IP telephony is not only a mature market in Australia, it has doubled in size in the last year and will continue to grow strongly in 2005.
A report released by IDC this week found the enterprise IP telephony equipment market had grown 98 per cent in 2004, from the year before.
"Based on our rate of growth research we can expect this market to grow again by close to 80 per cent this year," IDC analyst, Susana Vidal, said.
According to the report major IP telephony equipment shipments for the year included Westpac with Cisco, Ernst and Young with Alcatel and Victoria Office Telephony Service with NEC.
Cisco continues to lead the Australian market in both IP PBX and IP Phones with 37 per cent of the market share. Avaya follows (22 per cent).
"Avaya channels are now more comfortable selling their products and have been able to expand beyond their call centre customer base and penetrate other sectors of the market," the report said.
Alcatel is in third place for IP phone sales which was probably fuelled by their Ernst and Young deal late last year, according to the report.
"Alcatel proved this not to be a one-off though, as it also won a deal with the Government in Q4 for more than 1000 IP phones," Vidal said.
Cost reduction was still the major drive for enterprise adoption of IP telephony, he said, and that the major trend in the market this year would be increased partnerships between vendors, service providers and systems integrators.
Cisco's Regional Manager of Voice Technologies, Peter Hughes, was not surprised by the findings.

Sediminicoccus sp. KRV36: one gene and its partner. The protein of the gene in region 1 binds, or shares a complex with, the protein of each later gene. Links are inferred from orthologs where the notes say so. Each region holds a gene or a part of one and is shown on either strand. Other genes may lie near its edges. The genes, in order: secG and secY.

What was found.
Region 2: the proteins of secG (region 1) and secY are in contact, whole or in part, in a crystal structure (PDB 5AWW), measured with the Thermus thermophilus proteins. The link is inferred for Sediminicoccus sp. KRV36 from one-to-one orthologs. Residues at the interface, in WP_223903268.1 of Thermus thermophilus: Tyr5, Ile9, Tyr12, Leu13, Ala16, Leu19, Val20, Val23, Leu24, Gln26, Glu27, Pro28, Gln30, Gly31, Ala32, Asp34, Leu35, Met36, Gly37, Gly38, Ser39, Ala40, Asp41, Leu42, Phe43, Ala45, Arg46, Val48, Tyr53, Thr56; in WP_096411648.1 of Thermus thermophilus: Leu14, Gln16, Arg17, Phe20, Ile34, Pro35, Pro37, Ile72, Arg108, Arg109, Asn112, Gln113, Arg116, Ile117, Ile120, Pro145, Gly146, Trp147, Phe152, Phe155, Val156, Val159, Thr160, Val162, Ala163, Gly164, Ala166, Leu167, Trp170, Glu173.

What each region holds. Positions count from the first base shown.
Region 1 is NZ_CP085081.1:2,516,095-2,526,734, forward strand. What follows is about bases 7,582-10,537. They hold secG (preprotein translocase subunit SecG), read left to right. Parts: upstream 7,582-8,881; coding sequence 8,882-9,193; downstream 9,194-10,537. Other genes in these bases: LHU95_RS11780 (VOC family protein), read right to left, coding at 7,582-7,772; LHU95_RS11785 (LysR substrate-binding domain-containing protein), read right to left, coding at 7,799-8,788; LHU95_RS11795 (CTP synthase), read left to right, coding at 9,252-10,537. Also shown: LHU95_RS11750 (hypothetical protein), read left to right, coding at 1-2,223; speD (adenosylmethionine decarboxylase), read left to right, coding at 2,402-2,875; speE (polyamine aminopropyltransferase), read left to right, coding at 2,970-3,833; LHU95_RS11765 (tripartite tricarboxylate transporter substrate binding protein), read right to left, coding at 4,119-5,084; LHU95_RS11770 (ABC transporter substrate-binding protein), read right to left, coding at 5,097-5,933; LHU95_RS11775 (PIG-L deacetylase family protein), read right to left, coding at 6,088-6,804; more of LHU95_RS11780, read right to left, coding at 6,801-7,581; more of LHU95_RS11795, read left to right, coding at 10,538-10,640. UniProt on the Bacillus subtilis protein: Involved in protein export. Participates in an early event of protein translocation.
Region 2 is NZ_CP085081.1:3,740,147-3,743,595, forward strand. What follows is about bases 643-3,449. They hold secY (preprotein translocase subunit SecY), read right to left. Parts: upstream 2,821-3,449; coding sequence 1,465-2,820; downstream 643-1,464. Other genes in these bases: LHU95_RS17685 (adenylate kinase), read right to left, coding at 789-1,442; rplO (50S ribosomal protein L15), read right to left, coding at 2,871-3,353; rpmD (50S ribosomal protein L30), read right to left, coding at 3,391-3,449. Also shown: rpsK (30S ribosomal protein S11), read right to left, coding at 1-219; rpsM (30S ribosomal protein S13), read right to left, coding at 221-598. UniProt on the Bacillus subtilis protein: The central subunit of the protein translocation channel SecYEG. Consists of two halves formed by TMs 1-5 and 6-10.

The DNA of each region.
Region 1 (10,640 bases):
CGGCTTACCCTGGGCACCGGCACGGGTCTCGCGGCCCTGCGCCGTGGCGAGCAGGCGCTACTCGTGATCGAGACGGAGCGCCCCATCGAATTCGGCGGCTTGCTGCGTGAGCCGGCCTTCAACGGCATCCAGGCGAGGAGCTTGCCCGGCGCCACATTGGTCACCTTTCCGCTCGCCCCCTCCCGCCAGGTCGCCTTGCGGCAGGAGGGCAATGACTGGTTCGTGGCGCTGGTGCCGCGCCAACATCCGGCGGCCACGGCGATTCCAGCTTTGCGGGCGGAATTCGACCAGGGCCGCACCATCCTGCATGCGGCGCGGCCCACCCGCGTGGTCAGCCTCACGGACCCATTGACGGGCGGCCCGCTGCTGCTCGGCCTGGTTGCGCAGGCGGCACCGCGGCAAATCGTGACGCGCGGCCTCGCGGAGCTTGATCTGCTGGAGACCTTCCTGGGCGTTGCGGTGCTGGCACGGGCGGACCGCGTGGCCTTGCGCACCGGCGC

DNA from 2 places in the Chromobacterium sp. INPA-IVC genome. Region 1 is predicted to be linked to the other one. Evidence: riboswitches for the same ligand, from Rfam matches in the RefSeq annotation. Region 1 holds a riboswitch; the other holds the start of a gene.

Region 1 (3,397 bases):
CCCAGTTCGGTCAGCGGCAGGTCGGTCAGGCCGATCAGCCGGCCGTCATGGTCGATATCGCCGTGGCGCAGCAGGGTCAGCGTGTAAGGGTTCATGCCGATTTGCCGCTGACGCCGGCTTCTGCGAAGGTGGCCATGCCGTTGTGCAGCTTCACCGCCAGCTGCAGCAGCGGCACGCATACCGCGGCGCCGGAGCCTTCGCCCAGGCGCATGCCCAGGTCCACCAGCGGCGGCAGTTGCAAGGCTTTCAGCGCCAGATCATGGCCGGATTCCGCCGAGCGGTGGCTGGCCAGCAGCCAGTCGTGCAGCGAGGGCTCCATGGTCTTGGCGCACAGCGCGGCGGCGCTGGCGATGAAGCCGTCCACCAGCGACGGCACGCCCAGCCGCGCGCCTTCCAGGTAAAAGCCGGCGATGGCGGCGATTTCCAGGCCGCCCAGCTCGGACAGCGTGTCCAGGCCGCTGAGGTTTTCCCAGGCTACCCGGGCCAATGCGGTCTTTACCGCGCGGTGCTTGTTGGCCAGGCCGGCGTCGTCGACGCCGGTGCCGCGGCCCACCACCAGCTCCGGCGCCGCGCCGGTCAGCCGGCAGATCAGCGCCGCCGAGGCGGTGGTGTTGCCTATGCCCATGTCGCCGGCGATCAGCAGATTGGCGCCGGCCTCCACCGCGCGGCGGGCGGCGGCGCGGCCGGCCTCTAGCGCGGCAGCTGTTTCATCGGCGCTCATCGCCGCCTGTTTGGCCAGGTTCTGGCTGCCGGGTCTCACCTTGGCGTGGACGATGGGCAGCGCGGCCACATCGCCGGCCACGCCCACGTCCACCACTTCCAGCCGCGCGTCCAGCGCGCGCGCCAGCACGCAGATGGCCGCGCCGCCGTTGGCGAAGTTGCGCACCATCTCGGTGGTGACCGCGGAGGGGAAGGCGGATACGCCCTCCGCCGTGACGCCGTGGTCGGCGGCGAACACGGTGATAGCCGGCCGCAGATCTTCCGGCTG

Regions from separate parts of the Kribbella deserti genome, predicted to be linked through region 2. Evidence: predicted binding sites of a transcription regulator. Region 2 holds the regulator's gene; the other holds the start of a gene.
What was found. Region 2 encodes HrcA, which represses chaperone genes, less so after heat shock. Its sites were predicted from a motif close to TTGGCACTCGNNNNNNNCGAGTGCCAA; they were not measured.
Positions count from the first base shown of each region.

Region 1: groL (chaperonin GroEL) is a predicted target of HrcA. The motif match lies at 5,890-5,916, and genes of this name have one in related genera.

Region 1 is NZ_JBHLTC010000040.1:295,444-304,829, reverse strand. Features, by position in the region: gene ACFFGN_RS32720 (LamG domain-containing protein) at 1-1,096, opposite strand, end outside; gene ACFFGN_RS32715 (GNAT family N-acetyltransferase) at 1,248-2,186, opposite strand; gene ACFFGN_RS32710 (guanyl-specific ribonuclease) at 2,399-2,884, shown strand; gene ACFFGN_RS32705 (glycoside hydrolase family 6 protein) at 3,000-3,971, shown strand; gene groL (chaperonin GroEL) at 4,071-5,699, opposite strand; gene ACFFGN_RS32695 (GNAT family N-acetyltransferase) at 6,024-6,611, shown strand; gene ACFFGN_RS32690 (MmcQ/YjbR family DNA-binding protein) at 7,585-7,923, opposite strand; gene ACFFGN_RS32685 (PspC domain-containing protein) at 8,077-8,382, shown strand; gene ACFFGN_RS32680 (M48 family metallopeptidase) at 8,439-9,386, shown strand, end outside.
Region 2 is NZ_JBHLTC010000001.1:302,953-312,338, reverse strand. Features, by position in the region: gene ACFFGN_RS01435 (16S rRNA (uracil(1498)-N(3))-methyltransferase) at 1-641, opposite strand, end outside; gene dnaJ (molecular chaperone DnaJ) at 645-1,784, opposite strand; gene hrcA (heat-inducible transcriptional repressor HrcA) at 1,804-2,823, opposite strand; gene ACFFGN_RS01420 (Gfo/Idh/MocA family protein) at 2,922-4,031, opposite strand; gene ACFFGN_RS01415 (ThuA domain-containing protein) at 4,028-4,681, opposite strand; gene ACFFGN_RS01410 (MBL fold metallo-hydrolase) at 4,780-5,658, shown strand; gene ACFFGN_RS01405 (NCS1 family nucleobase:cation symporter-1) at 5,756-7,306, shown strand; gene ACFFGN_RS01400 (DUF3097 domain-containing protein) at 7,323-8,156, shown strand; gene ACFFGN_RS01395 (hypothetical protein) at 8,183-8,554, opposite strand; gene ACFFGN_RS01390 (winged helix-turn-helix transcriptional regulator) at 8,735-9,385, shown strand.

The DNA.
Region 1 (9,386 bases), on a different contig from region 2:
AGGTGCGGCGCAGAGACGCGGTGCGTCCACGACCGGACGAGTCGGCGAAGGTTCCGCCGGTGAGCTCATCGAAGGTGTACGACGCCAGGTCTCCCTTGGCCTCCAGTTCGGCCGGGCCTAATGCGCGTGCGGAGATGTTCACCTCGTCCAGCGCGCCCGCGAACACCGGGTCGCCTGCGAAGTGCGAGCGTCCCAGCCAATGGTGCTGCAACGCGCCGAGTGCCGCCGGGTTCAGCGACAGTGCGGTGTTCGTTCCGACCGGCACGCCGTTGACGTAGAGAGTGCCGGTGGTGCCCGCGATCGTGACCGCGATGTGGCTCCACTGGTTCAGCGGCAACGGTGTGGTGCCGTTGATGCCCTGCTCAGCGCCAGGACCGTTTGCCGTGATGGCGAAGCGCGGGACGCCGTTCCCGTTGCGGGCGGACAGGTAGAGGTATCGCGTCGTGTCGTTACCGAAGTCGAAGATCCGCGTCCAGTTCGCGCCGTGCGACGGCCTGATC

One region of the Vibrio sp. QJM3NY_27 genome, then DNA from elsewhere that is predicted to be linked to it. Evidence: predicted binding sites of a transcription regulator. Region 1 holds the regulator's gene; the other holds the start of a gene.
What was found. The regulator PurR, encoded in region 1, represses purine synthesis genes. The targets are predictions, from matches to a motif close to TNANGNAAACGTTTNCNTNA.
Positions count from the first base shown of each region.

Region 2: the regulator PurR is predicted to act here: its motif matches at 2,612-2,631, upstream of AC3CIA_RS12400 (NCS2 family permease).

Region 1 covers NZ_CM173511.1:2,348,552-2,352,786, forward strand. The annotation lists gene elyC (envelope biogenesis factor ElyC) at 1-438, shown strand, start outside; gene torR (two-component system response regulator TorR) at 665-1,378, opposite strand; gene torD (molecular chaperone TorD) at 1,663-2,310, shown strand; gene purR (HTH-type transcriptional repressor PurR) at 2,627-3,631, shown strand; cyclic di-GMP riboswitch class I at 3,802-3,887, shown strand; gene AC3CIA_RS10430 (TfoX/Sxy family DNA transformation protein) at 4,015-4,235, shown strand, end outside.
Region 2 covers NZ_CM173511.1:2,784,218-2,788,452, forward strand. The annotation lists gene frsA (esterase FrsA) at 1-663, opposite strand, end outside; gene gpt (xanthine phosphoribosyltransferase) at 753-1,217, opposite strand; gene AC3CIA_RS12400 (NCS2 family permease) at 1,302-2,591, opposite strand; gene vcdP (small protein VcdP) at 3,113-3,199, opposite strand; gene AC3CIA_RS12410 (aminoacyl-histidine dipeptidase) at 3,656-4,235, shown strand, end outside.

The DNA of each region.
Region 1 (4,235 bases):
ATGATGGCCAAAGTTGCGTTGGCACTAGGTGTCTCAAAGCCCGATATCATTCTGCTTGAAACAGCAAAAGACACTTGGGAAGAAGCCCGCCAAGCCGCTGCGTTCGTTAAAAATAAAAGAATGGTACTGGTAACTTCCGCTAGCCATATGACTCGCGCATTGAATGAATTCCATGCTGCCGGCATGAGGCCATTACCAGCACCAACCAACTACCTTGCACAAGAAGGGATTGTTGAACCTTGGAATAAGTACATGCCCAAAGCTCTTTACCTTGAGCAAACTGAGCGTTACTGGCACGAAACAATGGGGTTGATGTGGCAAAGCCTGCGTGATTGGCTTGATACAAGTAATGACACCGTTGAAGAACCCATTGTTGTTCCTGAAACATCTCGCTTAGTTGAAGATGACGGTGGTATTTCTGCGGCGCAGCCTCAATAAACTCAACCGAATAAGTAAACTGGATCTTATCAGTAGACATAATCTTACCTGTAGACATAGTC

"We have seen exponential growth in this market over the last two years," he said. "In fact, the market is now moving beyond simple cost reduction - as important as that is."
"Customers and partners are now working together to use their converged networks to rollout applications on the IP communication infrastructure that further add productivity. This includes desk top video conferencing, mobility solutions and IP contact centres."
Cisco has more than 600 customers across all customer segments in IP Telephony. More than 40 of these contracts are for more than 1000 phones. Its largest customers include: Westpac which has more than 30,000 phones, currently deployed by Telstra; IAG which has more than 10,000 phones, deployed by IBM and the government Service Provider InTACT which has more than 14,000 phones through a consortium between TransAct, Cisco and Dimension Data.
Hughes said the market has doubled for several reasons. These include the maturity of the products and technology, as well as the maturity of the Channel Partners' capability to implement complex solutions.
"Phones and applications are also now at a critical mass price point," he said.
Although Hughes agrees with Vidal that cost reduction remains an important drive for IP adoption, he stressed the importance that applications were now beginning to play as well.
"Now, further adding to the cost reductions, customers are putting new applications on their IP phone systems," Hughes said. "For instance, IP phones are being used to do all kinds of functions which traditional phones simply could not do, such as send messages to the sales teams about their forecasts and performances, in real time."